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Why Self-Care is Essential

why self care is essentialMost of us will suffer from depression at some point. It could be triggered by a traumatic event, such as a relationship breakup, the death of a loved one or the loss of a job. Or it could take the form of experiencing a gradual decline in your enjoyment of life, and a general feeling that things will never get better.

When we sink into the black hole of depression, it can sometimes be hard to get out again. Our waking life may seem so bleak that we seek refuge in sleeping in late and staying in bed all day. But the more we give in to the dark side of depression, the harder it can be to overcome it. Being severely depressed for long periods of time is a terrible way to live. So what can you do if the black dog has got you down?

  • Talk to a trusted friend or record your thoughts in a journal.

    It’s OK to talk about your problems and seek advice. Depression is not a sign of weakness. It’s a sign that you are human and that we all need a shoulder to cry on now and then. Don’t be ashamed to ask for help if you need it. If you don’t feel like discussing your problems with anyone, recording your feelings and emotional state in a journal can help with the healing process.

  • Don’t neglect your grooming and hygiene.

    One of the most debilitating things about depression is the feeling that even everyday things have become too difficult. It can be easy to slide into the habit of not brushing your hair or changing your clothes, but keeping up daily grooming is essential to feeling good about yourself again. Getting up at a reasonable hour and having a hot shower can be an instant mood lifter. However much you may want to resist facing the day, it will get easier if you maintain good standards of grooming and hygiene.

  • Eat healthy and eat regularly.

    When we are suffering from depression, the feeling that nothing matters anymore can lead us to abuse our bodies. We end up binge eating junk food as a way of forgetting our problems. Or maybe we have lost our appetite and don’t feel like eating at all. Needless to say, neither of these extremes are healthy and they can stop us from recovering sooner. Eating an entire tub of ice cream by yourself might make you feel better in the short term, but continually punishing your body by eating too little or too much can lead to health problems down the road, further exacerbating your depression.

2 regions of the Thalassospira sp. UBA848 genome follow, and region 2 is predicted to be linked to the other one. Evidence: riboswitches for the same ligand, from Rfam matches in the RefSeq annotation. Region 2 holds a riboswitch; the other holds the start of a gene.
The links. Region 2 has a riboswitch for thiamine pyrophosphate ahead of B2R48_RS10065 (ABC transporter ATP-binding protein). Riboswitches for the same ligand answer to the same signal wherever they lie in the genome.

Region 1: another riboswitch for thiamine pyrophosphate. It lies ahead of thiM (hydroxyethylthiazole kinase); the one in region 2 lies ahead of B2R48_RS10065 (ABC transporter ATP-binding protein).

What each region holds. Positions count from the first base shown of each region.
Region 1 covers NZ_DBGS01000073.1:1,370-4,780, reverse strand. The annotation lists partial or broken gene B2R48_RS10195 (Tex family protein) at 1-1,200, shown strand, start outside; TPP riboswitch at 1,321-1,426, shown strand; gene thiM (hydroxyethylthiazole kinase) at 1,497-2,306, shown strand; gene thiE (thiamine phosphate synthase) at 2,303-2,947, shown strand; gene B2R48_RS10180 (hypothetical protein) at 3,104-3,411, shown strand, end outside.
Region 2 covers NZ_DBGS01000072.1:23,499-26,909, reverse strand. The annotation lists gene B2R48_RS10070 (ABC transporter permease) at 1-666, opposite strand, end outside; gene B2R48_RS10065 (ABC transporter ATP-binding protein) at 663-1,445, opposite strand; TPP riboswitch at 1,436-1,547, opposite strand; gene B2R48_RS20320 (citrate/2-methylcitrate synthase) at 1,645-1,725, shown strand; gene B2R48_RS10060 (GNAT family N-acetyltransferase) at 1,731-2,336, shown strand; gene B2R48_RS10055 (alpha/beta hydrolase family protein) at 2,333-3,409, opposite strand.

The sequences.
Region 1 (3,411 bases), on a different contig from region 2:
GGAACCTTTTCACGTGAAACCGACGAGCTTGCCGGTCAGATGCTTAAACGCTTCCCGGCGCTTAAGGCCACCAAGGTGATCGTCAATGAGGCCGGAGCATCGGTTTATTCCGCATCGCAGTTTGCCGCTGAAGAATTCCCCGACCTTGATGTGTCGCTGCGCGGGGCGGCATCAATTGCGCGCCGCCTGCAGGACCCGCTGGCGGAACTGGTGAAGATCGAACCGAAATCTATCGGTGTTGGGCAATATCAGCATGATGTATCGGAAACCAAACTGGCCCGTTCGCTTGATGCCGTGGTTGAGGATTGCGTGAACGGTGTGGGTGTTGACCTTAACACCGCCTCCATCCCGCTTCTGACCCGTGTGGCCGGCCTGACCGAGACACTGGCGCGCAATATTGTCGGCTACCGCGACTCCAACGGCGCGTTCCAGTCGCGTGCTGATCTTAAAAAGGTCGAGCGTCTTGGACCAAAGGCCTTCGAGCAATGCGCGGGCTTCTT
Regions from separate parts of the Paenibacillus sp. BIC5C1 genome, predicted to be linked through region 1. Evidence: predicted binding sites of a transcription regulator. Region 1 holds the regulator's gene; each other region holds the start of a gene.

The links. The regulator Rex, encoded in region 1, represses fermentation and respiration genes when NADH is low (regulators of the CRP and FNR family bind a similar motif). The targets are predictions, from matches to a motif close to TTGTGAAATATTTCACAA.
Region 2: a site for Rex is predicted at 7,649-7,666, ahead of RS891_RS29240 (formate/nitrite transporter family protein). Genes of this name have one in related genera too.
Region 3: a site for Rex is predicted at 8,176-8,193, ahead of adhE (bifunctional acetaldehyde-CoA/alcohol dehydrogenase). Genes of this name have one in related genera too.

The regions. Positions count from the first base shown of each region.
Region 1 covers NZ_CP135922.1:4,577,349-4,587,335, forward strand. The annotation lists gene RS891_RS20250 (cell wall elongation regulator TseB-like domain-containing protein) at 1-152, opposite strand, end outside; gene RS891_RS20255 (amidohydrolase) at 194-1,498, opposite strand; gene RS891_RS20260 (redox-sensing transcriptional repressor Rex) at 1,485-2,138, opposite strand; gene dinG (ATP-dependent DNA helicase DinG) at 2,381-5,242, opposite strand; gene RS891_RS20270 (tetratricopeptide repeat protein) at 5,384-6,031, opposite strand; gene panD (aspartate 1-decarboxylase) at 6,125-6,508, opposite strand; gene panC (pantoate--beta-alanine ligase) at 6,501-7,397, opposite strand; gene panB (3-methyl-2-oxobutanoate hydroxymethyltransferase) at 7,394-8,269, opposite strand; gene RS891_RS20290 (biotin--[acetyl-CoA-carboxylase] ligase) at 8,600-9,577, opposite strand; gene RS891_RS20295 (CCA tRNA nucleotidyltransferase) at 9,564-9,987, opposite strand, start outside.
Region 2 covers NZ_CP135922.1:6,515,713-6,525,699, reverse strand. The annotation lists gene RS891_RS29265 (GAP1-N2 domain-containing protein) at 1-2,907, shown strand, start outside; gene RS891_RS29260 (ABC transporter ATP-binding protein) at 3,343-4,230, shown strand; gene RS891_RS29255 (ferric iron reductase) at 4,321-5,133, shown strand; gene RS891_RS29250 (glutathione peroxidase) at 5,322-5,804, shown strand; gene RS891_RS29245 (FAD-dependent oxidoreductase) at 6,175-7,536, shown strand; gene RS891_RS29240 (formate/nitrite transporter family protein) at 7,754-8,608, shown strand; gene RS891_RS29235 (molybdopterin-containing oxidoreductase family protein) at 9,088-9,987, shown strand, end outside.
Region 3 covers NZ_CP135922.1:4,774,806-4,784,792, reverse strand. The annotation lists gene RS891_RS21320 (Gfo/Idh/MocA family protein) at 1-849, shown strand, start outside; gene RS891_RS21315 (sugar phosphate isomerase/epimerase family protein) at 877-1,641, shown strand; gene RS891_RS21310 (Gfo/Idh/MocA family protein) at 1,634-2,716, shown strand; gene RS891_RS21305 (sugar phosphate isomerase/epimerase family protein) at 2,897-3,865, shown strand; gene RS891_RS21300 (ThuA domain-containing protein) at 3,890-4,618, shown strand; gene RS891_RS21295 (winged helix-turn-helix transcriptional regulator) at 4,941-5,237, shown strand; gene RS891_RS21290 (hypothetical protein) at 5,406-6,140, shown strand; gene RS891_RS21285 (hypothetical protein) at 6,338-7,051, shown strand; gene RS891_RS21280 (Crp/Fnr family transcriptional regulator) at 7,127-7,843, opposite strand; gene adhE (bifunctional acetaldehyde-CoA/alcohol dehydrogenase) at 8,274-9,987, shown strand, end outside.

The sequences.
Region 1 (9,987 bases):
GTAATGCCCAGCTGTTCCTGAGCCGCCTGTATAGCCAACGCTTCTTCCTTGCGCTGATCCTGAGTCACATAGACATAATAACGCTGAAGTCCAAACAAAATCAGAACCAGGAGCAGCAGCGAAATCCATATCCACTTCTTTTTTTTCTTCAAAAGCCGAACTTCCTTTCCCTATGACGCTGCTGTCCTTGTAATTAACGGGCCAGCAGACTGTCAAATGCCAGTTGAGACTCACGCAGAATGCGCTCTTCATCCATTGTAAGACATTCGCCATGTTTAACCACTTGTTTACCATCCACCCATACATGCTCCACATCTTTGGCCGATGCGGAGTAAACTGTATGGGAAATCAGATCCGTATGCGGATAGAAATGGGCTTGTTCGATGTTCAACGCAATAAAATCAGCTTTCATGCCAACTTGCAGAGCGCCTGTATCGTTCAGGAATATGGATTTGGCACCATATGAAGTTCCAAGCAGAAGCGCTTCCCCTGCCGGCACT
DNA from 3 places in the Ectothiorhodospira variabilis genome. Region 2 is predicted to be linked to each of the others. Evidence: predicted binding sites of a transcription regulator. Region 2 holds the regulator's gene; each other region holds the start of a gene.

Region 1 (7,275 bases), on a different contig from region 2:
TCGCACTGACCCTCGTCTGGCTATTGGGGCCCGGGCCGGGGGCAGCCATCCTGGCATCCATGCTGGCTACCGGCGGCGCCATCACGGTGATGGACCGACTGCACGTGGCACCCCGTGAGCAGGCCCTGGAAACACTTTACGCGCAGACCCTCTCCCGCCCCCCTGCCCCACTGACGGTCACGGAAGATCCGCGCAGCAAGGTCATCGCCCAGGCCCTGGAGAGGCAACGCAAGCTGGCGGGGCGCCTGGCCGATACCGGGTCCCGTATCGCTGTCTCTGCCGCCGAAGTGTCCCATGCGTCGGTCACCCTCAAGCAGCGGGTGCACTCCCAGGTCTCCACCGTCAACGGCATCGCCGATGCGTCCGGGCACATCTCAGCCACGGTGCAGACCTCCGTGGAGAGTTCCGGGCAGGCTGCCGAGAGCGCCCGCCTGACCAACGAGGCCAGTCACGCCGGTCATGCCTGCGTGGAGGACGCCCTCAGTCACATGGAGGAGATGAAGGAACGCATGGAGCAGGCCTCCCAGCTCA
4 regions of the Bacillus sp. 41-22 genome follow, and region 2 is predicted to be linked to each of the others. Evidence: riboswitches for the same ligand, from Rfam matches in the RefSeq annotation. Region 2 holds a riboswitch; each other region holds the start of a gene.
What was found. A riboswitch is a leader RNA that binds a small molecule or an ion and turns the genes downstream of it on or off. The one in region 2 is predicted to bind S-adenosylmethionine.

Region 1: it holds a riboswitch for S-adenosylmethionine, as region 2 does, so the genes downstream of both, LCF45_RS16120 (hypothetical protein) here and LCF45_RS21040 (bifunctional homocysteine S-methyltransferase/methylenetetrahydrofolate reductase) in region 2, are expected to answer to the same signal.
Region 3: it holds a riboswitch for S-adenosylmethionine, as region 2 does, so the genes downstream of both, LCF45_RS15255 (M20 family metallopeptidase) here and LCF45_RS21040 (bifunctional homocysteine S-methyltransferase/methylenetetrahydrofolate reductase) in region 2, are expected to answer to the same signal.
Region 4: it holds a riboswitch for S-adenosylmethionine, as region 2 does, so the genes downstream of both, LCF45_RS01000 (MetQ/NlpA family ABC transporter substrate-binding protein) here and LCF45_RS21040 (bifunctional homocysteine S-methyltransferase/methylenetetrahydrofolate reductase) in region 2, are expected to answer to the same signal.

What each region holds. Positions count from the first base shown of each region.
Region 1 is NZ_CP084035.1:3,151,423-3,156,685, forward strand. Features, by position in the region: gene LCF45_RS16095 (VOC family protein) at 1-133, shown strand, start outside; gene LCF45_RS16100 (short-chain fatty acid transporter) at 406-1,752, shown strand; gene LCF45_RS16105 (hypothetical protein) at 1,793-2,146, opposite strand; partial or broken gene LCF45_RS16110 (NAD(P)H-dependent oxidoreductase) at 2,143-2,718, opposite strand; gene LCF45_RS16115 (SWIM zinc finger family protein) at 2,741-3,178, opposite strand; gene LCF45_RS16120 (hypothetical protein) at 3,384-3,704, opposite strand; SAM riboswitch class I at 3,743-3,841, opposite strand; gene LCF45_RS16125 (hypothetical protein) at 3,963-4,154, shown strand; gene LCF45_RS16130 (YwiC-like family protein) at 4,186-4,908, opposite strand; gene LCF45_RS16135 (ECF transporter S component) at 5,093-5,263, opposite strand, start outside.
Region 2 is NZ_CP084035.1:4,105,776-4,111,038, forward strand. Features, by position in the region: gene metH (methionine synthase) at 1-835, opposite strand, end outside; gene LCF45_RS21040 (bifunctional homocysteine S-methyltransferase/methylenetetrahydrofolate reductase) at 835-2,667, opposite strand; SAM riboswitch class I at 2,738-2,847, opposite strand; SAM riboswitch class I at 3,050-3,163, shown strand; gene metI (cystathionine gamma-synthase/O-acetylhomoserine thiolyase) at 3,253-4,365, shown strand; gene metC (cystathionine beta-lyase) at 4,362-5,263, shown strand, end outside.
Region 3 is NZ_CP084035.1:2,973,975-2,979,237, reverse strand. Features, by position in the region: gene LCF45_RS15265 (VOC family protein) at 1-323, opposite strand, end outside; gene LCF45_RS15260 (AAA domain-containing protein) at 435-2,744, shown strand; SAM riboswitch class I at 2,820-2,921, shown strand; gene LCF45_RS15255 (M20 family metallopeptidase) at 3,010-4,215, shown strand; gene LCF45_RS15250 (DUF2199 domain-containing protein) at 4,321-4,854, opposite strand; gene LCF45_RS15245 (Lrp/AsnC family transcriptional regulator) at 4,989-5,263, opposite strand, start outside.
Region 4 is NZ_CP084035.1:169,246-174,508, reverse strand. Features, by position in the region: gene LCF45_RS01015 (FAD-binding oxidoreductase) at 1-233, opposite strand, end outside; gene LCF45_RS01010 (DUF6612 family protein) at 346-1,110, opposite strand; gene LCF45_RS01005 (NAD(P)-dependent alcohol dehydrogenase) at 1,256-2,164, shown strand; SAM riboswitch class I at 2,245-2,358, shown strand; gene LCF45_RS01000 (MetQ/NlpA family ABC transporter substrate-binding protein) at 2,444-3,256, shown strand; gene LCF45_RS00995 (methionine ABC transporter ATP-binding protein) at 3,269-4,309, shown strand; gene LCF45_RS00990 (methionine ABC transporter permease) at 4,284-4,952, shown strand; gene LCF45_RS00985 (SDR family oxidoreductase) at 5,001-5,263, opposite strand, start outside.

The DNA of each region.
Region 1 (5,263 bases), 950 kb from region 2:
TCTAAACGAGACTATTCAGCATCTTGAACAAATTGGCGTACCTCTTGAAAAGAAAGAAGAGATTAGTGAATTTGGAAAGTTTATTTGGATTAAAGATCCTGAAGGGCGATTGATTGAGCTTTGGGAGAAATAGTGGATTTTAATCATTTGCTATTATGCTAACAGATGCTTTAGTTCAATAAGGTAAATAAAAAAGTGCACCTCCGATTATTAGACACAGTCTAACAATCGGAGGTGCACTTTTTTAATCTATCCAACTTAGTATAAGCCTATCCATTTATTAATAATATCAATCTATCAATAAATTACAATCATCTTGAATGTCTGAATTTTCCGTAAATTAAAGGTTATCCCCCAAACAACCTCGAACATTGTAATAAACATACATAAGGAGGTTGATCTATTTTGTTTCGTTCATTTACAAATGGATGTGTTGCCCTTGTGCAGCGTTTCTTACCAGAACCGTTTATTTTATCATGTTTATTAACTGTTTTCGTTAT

• Grab some Vitamin D.

    When we are so depressed that we are having trouble getting out of bed each morning, the idea of going for a walk might sound about as appealing as climbing Mount Everest. But numerous studies have shown that getting even a few hours of sun each day can instantly boost your mood.

  • Stay connected.

    Resist the urge to isolate yourself from others. You may not be up to attending any parties yet, but keep in contact with friends and let them know how you are doing. Chances are they are concerned about you and want to help. It can be difficult for friends and loved ones to watch someone they care about going through so much emotional pain and feeling powerless to do anything about it. Thank them for their concern and maybe suggest ways they can help.

  • Don’t be afraid to seek professional help.

    If you have been depressed for more than a few weeks or are having recurring thoughts of committing suicide, it may be time to see a professional. However, you don’t have to stick with the first therapist you go to. Shop around until you find someone you feel comfortable talking to. Your recovery will go much smoother if you feel that your therapist is genuinely supportive of you.

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Why Self-Care is Essential

Rachel Lee

Rachel Lee is a freelance writer living in Melbourne, Australia. She has always been interested in psychology and continues to use it as a valuable tool for understanding herself and others.

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APA Reference
Lee, R. (2018). Why Self-Care is Essential. Psych Central. Retrieved on November 30, 2020, from
Scientifically Reviewed
Last updated: 8 Jul 2018 (Originally: 18 Sep 2016)
Last reviewed: By a member of our scientific advisory board on 8 Jul 2018
Published on Psych All rights reserved.